1 bay leaf

2 cinnamon sticks

¼ teaspoon salt

2 medium red onions, very finely sliced


In a large saucepan, combine the vinegar, water, sugar, allspice berries, peppercorns, cloves, bay leaves, cinnamon sticks and salt. If you don’t have these spices on hand you can also pick up small quantities of each at a store that sells bulk herbs or buy a premade pickling spice mixture. Heat over medium-high and simmer five minutes to infuse the vinegar with the spices. Toss the onions in the hot pickling liquid. Cook about two more minutes. Turn off heat. Make sure onions are submerged in the liquid. If needed, weigh the onions down with a pan or plate. Let the mixture cool completely. Refrigerate until served. Makes about six to eight servings, depending on use.

Note: This recipe can also be used with skin-on pickling cucumbers, English cucumber slices, whole peeled garlic cloves, chile slices, fresh herb sprigs (including dill), and thin carrot and other vegetable slices.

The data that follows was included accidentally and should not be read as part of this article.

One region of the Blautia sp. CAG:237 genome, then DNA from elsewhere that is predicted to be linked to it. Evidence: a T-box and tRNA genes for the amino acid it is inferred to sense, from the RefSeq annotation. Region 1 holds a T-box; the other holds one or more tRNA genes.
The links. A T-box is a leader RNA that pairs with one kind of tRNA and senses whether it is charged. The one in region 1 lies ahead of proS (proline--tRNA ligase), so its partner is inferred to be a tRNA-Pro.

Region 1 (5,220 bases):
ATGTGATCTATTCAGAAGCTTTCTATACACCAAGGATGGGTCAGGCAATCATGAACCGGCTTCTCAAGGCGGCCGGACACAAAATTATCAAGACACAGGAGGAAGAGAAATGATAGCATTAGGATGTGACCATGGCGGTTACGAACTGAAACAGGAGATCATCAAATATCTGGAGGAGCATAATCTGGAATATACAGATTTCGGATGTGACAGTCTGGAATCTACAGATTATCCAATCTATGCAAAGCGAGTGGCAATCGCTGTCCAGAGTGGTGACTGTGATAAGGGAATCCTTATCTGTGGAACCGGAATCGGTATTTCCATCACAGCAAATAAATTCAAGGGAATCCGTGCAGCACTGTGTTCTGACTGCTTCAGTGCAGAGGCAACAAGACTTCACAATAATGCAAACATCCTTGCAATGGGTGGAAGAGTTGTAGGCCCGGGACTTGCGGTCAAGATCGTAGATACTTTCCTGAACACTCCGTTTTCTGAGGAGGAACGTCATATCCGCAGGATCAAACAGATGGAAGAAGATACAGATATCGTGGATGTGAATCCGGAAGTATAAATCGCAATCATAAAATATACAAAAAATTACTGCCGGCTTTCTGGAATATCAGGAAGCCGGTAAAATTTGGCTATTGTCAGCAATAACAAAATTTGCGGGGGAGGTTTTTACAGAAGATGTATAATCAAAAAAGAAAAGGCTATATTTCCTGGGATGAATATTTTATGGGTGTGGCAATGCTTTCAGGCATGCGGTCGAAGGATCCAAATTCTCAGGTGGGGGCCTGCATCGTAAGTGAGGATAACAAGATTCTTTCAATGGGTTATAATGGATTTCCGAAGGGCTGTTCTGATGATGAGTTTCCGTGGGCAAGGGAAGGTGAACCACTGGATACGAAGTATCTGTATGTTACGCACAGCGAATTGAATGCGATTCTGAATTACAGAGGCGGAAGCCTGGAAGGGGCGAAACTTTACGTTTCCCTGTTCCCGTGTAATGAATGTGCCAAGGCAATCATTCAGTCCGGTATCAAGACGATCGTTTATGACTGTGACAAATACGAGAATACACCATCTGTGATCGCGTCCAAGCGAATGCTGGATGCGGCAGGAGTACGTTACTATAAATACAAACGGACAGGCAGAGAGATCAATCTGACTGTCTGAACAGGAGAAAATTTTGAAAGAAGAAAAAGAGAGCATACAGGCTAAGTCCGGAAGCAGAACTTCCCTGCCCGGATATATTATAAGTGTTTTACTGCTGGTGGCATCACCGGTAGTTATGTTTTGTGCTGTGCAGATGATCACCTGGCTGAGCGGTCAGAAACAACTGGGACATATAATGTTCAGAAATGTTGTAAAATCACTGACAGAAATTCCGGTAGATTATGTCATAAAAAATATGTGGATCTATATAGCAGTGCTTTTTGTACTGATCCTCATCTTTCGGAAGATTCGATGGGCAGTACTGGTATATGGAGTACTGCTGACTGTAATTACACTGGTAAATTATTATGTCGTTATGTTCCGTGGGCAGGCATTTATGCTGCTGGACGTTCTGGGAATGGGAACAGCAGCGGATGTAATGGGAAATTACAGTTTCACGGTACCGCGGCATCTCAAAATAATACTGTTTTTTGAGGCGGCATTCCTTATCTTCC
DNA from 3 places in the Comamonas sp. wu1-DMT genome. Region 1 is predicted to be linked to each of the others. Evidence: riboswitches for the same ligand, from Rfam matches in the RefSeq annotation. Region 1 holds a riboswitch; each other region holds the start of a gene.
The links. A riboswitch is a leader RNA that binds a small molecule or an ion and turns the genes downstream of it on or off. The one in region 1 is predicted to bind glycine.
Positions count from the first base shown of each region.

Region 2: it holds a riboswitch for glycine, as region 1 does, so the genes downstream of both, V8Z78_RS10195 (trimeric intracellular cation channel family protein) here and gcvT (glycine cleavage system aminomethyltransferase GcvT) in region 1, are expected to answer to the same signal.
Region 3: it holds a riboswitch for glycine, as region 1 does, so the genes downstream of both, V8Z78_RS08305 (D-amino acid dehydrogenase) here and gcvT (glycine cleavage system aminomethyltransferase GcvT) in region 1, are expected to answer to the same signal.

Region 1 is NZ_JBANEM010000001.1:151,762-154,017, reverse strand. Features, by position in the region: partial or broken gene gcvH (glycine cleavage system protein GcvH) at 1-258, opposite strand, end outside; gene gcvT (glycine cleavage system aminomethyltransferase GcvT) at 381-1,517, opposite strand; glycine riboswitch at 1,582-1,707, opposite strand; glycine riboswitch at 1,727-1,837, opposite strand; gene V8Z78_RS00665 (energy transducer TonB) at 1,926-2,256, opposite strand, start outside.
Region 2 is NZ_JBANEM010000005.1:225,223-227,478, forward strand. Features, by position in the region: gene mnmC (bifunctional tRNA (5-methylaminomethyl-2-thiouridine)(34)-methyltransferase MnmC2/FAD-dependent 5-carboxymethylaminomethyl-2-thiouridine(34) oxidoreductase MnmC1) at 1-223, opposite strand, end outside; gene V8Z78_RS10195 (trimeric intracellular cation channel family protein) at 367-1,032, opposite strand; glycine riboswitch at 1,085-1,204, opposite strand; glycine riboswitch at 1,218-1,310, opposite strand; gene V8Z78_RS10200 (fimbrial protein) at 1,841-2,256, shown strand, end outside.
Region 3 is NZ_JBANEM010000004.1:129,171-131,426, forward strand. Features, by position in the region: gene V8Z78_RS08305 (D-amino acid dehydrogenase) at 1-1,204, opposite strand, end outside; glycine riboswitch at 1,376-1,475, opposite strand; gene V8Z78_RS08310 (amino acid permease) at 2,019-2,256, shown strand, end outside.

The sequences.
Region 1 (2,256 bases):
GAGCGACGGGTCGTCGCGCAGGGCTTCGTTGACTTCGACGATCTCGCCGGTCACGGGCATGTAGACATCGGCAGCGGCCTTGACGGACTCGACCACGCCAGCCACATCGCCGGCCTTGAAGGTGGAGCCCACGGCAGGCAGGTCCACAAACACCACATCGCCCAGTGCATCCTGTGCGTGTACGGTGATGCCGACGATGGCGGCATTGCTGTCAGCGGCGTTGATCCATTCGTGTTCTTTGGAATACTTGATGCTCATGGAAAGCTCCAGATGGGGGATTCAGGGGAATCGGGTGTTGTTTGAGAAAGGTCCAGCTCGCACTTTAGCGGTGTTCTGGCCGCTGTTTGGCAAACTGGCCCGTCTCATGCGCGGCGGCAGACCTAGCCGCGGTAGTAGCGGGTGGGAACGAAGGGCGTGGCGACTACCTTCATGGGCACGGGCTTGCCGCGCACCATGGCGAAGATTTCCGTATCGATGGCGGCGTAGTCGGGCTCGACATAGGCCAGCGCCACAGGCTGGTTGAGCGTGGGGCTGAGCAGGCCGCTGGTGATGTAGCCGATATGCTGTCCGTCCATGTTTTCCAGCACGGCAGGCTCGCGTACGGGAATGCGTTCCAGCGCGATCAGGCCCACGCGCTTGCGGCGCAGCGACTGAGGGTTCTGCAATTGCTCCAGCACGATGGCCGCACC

Scobie Do: High quality scobies and starters are essential for making fermented foods at home. Many folks acquire these microbial items from friends who introduce them to the craft, but, if not, then experts I talked to recommend these websites as good sources:

• kombuchakamp.com

• gemcultures.com

• culturedforhealth.com

Local Food News

McDevitt Taco Supply restaurant is open in The Meadows at 4800 Baseline Road … Some of the most exciting buzz in food and drink locally is happening outside Boulder’s city limits. Be sure to fill out the Food and Drink categories for the 2017 Best of Boulder East County survey by Sept. 30 at boulderweekly.com. Results appear Oct. 26. … Plan ahead: The Whiskey Summit on Oct. 7 in Estes Park features bourbon, single-malt, rye, vodka, gin, rum and other artisan sips from 40 producers in Colorado, New Mexico and Wyoming. whiskeysummit.org.